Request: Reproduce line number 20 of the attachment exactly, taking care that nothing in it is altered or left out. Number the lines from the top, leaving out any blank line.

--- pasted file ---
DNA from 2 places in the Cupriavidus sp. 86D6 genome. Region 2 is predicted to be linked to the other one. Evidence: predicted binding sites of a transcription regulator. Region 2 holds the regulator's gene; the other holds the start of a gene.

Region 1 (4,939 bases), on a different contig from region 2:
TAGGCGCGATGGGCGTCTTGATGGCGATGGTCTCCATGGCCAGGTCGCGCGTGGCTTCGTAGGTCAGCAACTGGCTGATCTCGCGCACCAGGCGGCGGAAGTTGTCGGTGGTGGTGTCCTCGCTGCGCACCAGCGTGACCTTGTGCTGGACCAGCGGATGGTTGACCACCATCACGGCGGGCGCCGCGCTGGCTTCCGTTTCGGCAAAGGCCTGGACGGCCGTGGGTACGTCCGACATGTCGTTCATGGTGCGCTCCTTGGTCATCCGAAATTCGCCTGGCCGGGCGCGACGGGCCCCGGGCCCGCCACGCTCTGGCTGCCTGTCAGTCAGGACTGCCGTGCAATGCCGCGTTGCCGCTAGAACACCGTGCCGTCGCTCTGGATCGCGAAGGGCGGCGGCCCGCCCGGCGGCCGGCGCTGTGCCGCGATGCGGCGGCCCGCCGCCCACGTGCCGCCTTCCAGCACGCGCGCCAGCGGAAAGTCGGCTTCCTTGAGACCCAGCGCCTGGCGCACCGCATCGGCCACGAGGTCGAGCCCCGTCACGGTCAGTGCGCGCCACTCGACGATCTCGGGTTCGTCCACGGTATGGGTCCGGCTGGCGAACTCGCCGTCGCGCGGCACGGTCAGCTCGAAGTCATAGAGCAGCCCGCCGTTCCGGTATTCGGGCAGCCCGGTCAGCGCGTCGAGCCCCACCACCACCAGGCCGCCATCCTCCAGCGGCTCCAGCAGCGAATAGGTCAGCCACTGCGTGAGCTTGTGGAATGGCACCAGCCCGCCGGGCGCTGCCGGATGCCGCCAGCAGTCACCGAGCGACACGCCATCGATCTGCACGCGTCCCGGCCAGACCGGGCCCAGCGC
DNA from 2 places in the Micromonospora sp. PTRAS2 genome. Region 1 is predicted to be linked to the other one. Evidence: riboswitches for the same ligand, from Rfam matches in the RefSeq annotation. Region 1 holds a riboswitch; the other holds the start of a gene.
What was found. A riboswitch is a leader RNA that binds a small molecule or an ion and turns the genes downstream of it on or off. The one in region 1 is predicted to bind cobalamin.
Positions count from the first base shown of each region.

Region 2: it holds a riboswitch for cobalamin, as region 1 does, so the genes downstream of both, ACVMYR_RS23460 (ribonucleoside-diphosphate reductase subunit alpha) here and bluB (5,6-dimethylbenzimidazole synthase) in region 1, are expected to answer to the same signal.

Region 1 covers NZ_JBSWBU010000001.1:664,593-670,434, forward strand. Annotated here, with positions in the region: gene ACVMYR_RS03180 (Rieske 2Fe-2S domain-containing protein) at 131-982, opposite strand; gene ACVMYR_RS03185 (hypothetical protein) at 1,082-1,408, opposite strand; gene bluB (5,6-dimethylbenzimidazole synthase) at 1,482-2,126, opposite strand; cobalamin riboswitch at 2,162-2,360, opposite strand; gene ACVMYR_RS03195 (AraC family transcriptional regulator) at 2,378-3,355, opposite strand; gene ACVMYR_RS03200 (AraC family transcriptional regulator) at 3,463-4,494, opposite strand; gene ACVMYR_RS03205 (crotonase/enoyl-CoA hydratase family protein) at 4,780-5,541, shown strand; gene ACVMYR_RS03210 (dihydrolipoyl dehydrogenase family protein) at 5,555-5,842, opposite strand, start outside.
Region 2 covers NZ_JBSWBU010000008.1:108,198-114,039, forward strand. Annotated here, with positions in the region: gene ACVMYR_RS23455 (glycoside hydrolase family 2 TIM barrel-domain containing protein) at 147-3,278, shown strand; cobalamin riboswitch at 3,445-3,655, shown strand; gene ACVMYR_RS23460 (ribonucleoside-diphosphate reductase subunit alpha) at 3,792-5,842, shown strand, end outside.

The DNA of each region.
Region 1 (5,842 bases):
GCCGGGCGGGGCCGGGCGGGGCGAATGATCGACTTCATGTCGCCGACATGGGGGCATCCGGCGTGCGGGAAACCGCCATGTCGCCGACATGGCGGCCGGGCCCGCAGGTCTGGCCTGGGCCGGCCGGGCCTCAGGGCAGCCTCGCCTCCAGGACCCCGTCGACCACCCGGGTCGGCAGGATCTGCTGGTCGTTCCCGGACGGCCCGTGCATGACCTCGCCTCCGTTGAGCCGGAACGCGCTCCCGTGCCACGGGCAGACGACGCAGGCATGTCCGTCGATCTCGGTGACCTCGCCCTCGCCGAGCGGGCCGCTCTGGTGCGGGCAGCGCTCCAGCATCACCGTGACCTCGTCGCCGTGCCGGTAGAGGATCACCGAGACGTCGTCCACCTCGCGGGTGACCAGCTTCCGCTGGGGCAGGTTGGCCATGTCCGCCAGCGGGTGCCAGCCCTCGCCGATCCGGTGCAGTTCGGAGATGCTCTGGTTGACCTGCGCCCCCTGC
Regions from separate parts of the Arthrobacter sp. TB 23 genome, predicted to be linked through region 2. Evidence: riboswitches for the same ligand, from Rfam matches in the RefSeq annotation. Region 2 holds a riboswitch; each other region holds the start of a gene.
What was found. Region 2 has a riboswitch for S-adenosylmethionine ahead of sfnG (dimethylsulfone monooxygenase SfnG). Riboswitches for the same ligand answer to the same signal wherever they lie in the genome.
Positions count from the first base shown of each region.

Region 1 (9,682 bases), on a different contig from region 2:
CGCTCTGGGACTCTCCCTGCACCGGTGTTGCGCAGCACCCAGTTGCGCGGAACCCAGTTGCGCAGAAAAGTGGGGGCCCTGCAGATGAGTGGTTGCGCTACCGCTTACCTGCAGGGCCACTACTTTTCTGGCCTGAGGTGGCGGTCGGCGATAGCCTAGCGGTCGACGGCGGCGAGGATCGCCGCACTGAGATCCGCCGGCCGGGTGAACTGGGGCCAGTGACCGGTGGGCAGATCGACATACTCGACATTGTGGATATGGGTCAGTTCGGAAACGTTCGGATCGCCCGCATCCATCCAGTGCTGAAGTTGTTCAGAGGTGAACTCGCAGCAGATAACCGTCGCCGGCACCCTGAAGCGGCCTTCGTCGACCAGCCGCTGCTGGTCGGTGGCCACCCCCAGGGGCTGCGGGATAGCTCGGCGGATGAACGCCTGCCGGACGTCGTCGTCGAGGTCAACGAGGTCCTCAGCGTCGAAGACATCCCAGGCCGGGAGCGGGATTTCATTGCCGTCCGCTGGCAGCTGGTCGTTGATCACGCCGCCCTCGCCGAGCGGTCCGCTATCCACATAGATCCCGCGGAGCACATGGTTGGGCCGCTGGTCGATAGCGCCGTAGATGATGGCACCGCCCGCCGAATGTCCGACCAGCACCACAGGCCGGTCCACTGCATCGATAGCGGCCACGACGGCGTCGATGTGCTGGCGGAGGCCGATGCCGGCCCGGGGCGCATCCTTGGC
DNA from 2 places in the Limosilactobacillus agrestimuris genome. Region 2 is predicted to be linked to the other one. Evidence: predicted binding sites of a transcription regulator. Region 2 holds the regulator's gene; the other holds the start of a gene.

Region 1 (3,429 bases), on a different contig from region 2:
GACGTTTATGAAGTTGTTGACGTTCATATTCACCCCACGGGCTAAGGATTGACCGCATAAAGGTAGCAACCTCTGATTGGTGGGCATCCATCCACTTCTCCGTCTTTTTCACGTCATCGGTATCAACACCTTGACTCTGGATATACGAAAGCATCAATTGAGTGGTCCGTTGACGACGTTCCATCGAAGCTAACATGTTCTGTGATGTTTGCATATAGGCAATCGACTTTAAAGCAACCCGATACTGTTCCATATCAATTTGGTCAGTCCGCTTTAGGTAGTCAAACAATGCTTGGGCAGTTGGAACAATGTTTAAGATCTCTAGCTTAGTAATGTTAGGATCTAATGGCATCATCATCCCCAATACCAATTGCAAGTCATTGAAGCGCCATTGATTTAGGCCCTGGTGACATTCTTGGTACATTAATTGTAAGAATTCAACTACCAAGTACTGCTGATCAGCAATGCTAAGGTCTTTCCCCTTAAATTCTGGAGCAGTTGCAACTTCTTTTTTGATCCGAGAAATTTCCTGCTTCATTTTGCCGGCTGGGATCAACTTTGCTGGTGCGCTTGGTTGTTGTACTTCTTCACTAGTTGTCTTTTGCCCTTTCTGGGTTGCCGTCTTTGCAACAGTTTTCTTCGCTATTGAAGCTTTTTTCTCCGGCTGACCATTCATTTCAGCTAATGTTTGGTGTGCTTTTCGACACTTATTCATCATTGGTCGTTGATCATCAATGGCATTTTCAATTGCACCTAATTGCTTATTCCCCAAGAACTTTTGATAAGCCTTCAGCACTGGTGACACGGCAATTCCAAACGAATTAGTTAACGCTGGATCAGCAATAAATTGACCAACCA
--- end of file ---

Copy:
GACGTTTATGAAGTTGTTGACGTTCATATTCACCCCACGGGCTAAGGATTGACCGCATAAAGGTAGCAACCTCTGATTGGTGGGCATCCATCCACTTCTCCGTCTTTTTCACGTCATCGGTATCAACACCTTGACTCTGGATATACGAAAGCATCAATTGAGTGGTCCGTTGACGACGTTCCATCGAAGCTAACATGTTCTGTGATGTTTGCATATAGGCAATCGACTTTAAAGCAACCCGATACTGTTCCATATCAATTTGGTCAGTCCGCTTTAGGTAGTCAAACAATGCTTGGGCAGTTGGAACAATGTTTAAGATCTCTAGCTTAGTAATGTTAGGATCTAATGGCATCATCATCCCCAATACCAATTGCAAGTCATTGAAGCGCCATTGATTTAGGCCCTGGTGACATTCTTGGTACATTAATTGTAAGAATTCAACTACCAAGTACTGCTGATCAGCAATGCTAAGGTCTTTCCCCTTAAATTCTGGAGCAGTTGCAACTTCTTTTTTGATCCGAGAAATTTCCTGCTTCATTTTGCCGGCTGGGATCAACTTTGCTGGTGCGCTTGGTTGTTGTACTTCTTCACTAGTTGTCTTTTGCCCTTTCTGGGTTGCCGTCTTTGCAACAGTTTTCTTCGCTATTGAAGCTTTTTTCTCCGGCTGACCATTCATTTCAGCTAATGTTTGGTGTGCTTTTCGACACTTATTCATCATTGGTCGTTGATCATCAATGGCATTTTCAATTGCACCTAATTGCTTATTCCCCAAGAACTTTTGATAAGCCTTCAGCACTGGTGACACGGCAATTCCAAACGAATTAGTTAACGCTGGATCAGCAATAAATTGACCAACCA